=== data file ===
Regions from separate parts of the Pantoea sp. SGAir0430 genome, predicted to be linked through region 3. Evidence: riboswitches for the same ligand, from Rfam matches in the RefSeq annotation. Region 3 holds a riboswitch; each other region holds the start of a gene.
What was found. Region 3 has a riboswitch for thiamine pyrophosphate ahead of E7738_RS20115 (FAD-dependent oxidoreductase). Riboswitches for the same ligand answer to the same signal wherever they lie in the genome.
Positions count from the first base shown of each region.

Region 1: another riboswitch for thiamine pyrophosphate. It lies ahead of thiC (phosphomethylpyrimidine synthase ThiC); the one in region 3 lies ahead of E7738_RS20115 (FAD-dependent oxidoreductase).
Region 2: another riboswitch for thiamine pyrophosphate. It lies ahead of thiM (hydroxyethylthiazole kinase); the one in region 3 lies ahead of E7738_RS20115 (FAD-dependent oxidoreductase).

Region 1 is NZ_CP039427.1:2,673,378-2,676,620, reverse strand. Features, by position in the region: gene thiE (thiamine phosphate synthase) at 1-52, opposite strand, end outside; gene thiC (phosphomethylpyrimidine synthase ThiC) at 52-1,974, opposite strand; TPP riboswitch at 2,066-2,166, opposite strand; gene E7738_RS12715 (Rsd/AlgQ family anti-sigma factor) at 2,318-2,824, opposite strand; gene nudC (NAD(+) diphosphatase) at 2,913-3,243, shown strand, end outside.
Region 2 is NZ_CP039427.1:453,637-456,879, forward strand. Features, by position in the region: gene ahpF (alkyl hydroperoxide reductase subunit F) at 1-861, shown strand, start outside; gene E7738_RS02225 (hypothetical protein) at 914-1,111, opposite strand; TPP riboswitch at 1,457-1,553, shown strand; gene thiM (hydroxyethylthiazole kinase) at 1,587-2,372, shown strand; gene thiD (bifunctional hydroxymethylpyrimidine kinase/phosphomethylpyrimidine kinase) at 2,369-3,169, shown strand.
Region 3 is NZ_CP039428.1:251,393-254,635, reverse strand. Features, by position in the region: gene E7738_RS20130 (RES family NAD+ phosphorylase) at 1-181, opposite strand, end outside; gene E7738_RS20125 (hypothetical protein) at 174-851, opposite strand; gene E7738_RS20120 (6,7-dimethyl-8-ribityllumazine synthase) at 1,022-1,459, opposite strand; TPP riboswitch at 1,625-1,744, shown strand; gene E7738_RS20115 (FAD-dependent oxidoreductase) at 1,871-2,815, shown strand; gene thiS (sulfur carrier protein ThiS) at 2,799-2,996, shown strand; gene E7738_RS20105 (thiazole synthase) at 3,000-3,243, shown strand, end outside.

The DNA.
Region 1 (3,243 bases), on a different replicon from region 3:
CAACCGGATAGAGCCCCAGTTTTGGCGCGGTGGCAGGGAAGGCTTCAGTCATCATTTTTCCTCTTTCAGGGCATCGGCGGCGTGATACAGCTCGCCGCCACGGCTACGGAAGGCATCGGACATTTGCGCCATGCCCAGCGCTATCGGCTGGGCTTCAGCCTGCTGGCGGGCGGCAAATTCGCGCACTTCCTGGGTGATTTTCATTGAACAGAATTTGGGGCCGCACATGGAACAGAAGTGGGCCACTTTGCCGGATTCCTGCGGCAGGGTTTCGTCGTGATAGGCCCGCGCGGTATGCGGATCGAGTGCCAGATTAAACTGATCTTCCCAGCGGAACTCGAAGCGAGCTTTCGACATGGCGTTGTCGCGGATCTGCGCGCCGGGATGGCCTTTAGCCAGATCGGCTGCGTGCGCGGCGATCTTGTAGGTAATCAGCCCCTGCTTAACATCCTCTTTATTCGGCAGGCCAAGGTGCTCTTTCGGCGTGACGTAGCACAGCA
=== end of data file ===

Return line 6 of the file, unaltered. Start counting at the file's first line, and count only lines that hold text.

Region 1 is NZ_CP039427.1:2,673,378-2,676,620, reverse strand. Features, by position in the region: gene thiE (thiamine phosphate synthase) at 1-52, opposite strand, end outside; gene thiC (phosphomethylpyrimidine synthase ThiC) at 52-1,974, opposite strand; TPP riboswitch at 2,066-2,166, opposite strand; gene E7738_RS12715 (Rsd/AlgQ family anti-sigma factor) at 2,318-2,824, opposite strand; gene nudC (NAD(+) diphosphatase) at 2,913-3,243, shown strand, end outside.